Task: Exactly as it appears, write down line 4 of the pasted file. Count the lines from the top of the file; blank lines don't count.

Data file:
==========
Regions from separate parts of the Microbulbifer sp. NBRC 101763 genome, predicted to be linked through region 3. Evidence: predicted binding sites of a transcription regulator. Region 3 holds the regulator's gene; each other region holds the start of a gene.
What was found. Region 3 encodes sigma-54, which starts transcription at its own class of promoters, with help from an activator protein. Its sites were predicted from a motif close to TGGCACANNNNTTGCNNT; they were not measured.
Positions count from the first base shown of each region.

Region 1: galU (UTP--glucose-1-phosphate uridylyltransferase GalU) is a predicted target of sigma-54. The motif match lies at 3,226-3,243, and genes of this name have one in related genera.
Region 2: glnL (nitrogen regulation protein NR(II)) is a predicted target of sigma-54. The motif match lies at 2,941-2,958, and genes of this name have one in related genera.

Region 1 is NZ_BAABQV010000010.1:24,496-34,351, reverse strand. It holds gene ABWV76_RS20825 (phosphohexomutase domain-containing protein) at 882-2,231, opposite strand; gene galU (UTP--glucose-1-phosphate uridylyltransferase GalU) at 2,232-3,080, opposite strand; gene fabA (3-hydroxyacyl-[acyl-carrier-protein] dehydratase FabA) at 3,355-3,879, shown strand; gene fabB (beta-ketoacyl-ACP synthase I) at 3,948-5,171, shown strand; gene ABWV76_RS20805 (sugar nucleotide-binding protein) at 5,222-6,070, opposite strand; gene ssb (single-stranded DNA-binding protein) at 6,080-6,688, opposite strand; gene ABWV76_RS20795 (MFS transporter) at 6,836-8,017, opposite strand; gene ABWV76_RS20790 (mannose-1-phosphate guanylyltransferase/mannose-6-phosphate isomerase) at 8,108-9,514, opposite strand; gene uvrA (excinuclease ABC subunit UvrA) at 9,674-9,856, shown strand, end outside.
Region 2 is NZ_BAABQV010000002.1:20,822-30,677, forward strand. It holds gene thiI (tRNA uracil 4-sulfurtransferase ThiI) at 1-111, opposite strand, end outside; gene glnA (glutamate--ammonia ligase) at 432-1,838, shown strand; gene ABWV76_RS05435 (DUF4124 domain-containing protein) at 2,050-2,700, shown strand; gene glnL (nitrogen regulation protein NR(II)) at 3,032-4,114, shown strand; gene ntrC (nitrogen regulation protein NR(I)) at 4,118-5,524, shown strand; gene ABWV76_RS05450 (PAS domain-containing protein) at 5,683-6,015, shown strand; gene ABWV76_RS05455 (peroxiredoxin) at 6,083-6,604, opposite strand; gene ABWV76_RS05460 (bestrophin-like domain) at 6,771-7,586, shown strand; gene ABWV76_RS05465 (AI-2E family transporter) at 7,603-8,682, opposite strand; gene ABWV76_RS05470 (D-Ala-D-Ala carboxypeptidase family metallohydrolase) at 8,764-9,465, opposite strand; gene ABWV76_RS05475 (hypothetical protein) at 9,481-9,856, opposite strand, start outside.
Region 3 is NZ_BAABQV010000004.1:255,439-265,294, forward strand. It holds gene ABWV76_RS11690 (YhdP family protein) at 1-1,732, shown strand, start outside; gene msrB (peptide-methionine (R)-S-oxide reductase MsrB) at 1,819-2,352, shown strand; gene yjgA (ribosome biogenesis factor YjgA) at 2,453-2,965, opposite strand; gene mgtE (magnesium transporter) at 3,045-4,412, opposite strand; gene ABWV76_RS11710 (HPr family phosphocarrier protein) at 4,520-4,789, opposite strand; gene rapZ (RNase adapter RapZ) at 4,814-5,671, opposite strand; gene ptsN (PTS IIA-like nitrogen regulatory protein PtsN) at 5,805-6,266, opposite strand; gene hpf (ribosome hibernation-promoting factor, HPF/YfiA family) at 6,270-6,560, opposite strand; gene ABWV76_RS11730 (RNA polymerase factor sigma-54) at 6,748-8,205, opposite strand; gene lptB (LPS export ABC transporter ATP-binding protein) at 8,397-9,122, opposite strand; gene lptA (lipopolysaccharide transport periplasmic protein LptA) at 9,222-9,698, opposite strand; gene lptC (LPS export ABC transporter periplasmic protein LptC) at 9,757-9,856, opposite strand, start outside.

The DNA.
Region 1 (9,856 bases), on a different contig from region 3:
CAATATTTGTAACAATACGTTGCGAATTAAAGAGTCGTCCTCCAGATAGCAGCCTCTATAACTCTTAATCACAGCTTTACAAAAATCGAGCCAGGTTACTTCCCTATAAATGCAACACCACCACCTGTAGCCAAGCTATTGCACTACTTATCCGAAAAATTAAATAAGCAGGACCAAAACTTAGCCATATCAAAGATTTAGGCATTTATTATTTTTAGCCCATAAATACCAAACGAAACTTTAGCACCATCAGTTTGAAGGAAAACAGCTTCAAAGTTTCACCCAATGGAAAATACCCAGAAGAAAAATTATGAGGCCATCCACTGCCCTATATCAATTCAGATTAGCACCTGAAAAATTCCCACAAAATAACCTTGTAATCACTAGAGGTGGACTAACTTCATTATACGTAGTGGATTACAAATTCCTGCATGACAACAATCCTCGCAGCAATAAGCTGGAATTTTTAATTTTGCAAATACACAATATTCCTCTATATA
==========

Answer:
Region 1: galU (UTP--glucose-1-phosphate uridylyltransferase GalU) is a predicted target of sigma-54. The motif match lies at 3,226-3,243, and genes of this name have one in related genera.